Spencers and Brooklyn Eagles

Sorry for the radio silence but a couple of projects haven’t left me much time to blog. Here are a couple of things from around the web that might interest TOCWOC readers.

A look a Christopher Spencer, “[A] quiet little Yankee who sold himself in relentless slavery to his idea for six weary years until it was perfect.” Spencer’s rifle certainly changed history as being one of the first really combat-ready repeaters. Although it won its greatest fame with the Union cavalry it also wrought somewhat of a revolution on the skirmish line.

Reason mag looks at Tom Tryniski, who singlehandedly and without government grants digitized the entire 115-year run of the Brooklyn Eagle. As the article points out, at least during the Civil War period the Eagle was very influential and probably the closest thing to a newspaper of record that New York had. The New York Times, OTOH, was just another scrappy little daily and did not come into its own until it was bought by the Ochs family well after the war. Overall we are finally seeing a lot of newspapers being digitized or transcribed which is a great thing, as these are the last really untapped resource of Civil War information.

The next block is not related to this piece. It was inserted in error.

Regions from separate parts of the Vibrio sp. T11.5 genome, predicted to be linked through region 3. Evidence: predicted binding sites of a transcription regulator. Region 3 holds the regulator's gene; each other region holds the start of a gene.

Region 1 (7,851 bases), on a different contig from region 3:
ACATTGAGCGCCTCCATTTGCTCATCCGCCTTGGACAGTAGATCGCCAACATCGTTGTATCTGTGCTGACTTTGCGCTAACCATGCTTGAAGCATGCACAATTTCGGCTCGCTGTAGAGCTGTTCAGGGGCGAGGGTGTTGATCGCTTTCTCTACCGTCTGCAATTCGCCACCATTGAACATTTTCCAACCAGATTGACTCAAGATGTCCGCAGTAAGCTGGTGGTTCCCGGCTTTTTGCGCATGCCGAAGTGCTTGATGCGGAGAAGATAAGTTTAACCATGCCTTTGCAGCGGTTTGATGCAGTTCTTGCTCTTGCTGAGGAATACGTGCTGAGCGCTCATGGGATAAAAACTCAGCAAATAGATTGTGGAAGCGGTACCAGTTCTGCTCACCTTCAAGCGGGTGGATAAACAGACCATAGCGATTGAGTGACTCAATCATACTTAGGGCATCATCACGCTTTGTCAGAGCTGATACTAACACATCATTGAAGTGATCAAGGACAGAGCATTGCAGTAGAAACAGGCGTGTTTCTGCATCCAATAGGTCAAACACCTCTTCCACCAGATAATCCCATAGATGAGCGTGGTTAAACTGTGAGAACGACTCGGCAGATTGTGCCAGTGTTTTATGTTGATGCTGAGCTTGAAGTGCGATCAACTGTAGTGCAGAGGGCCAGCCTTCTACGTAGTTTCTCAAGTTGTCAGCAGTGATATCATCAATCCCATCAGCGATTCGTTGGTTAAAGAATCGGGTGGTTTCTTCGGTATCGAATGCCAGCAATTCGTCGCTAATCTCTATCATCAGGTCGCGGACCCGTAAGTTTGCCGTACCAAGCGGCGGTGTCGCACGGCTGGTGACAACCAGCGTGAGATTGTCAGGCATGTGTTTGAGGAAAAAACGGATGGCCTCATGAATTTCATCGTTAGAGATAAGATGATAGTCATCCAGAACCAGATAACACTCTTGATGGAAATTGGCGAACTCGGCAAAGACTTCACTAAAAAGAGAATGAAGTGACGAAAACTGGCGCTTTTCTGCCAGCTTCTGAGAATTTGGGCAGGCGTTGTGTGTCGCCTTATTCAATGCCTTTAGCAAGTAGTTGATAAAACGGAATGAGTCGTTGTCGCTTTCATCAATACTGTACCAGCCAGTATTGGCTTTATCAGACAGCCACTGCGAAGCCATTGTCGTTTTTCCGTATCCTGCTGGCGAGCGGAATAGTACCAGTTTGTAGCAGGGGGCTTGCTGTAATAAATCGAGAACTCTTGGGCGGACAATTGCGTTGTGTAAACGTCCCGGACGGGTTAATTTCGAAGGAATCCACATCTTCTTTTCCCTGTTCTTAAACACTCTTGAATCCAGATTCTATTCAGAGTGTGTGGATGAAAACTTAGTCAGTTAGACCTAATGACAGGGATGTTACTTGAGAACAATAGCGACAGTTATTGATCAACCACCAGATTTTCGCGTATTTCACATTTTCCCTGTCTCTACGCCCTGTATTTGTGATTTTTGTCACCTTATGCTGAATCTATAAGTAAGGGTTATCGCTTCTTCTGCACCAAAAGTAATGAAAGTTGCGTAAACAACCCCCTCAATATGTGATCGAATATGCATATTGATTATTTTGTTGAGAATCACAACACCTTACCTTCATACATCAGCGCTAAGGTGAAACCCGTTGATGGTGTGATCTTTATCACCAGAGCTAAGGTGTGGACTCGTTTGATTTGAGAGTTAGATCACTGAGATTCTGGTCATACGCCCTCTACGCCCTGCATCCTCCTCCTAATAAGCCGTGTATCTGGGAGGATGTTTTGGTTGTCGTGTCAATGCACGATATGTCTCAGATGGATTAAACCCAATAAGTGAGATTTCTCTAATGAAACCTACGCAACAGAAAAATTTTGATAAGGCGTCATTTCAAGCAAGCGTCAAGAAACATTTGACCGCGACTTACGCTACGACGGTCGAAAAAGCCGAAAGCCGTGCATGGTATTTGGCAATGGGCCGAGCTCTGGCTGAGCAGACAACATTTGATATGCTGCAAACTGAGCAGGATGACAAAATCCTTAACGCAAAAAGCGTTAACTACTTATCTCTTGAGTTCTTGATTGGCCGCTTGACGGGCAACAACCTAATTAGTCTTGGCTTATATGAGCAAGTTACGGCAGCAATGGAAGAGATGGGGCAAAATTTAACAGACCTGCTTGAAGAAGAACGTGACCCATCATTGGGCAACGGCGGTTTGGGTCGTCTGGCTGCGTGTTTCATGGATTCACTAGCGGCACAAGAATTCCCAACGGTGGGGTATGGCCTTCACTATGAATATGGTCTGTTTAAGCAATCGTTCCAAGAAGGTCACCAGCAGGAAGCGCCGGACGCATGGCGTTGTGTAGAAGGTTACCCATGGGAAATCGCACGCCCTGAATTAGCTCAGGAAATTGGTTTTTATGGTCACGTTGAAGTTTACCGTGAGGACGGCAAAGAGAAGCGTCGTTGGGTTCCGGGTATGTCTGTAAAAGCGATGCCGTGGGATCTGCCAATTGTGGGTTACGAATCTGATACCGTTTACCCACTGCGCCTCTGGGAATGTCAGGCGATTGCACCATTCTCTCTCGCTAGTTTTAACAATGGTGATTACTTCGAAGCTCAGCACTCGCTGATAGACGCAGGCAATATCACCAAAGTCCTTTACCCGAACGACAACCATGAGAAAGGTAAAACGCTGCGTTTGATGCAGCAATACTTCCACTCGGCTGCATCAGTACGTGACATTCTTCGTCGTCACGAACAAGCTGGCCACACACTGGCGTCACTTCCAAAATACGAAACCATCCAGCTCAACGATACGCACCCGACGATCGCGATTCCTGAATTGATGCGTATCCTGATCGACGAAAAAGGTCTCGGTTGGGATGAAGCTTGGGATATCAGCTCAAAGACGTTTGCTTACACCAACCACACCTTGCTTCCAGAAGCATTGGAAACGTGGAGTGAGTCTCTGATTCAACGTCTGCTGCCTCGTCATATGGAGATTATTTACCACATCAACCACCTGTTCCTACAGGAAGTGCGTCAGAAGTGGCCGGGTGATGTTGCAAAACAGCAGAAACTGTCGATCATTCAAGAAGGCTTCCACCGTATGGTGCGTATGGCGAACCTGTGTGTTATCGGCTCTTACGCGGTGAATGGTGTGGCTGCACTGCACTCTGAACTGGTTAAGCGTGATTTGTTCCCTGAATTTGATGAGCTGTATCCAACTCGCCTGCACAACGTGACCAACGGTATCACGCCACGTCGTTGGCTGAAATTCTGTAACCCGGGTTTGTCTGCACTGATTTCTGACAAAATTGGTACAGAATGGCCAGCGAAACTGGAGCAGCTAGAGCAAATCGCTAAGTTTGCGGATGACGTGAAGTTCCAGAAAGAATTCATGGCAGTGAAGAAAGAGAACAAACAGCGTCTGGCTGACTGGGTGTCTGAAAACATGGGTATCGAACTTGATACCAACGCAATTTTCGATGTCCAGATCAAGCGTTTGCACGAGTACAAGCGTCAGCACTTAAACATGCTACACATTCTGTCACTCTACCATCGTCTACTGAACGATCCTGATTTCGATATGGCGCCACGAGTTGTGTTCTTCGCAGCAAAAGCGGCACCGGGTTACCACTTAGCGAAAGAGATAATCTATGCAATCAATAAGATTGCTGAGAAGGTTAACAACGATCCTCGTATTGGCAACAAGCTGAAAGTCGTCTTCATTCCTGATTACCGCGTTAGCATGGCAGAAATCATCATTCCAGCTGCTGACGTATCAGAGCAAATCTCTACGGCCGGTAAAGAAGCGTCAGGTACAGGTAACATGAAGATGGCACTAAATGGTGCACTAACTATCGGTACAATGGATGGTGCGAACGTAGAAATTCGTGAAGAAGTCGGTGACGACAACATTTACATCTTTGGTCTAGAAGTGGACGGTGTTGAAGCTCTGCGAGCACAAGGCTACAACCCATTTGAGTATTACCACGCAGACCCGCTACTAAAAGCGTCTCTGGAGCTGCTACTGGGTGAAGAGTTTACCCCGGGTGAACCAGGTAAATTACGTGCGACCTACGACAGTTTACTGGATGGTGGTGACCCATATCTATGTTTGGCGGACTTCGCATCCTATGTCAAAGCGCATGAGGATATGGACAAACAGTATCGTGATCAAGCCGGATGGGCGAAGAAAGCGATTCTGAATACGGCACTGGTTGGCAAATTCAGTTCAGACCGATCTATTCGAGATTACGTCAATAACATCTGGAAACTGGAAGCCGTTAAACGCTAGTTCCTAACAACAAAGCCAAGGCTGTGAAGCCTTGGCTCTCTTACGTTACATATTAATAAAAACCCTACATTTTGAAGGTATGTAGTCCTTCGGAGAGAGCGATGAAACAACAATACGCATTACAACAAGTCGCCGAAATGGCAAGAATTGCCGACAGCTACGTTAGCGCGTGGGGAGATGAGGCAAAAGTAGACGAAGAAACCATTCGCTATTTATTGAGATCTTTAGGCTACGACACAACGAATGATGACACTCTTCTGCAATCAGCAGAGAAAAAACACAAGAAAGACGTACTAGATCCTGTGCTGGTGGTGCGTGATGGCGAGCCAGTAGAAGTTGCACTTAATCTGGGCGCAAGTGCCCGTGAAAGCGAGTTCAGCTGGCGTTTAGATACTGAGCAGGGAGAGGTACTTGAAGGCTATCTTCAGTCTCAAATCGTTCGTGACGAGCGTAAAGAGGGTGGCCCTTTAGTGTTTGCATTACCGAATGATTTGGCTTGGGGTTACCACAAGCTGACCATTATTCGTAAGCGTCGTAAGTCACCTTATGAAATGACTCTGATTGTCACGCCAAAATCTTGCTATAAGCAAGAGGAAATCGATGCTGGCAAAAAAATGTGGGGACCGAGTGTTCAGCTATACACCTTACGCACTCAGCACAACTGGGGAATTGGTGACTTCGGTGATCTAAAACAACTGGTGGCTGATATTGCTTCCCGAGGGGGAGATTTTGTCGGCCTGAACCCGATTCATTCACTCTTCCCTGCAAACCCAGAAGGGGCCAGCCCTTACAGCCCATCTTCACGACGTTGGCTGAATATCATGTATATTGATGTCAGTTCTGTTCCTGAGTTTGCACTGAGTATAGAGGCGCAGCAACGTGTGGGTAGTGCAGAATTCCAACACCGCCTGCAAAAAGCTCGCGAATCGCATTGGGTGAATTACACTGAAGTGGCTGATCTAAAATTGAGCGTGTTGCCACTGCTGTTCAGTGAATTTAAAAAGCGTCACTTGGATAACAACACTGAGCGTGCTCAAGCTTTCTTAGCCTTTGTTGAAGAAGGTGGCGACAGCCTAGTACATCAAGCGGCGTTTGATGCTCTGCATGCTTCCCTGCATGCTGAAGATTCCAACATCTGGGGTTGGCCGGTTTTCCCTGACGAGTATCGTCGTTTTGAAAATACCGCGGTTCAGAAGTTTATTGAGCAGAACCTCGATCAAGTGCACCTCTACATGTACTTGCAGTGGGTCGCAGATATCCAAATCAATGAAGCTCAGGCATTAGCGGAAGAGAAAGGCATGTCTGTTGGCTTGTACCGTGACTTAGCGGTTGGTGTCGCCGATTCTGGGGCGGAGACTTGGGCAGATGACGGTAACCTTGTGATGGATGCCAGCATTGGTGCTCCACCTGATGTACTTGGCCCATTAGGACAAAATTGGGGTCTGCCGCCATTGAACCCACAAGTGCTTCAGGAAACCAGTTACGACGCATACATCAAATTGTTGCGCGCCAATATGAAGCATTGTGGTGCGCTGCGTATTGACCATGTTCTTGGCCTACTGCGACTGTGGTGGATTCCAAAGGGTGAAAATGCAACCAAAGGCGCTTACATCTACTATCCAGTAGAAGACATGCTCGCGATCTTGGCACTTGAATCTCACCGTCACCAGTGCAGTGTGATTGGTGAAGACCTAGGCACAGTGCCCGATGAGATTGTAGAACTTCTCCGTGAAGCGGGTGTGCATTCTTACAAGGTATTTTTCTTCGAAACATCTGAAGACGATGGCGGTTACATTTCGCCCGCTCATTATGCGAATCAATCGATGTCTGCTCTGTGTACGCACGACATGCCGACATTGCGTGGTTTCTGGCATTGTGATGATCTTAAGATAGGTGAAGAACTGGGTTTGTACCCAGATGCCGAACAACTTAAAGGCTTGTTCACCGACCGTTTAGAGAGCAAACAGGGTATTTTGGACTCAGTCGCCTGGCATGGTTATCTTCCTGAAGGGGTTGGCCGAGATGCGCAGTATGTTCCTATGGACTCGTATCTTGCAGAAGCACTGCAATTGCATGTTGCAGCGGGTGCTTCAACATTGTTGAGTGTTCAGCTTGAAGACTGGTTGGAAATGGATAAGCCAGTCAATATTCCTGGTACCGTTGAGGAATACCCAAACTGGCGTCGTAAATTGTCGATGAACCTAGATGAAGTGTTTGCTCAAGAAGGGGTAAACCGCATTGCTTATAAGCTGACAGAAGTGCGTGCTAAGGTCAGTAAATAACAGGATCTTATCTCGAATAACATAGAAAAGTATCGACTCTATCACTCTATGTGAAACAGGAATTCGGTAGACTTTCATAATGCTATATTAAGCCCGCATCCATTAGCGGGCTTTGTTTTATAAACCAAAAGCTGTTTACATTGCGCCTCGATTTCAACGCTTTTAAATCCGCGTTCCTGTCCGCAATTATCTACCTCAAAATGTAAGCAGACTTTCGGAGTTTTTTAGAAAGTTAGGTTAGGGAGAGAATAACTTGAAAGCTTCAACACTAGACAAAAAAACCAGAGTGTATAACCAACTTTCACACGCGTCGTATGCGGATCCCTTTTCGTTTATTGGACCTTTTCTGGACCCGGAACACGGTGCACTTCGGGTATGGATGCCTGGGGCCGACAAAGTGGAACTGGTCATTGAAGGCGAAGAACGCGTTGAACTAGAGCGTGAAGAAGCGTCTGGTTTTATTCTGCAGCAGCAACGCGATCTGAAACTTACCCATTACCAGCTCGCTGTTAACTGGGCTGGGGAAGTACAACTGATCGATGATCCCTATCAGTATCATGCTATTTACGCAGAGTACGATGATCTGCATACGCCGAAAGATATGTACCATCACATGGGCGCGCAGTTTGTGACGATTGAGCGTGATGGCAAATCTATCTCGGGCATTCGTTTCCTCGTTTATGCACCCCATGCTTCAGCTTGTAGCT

And finally, if you’re interested in what it takes to hit a target at 500 yards, here’s all you need. Relatively easy these days to get everything you need, but not so easy to do — it’s a long way! Think about what it would have been like with primitive telescopes and black powder giving you about half the muzzle velocity. This was about the distance of the shot that killed “Uncle John” Sedgwick.


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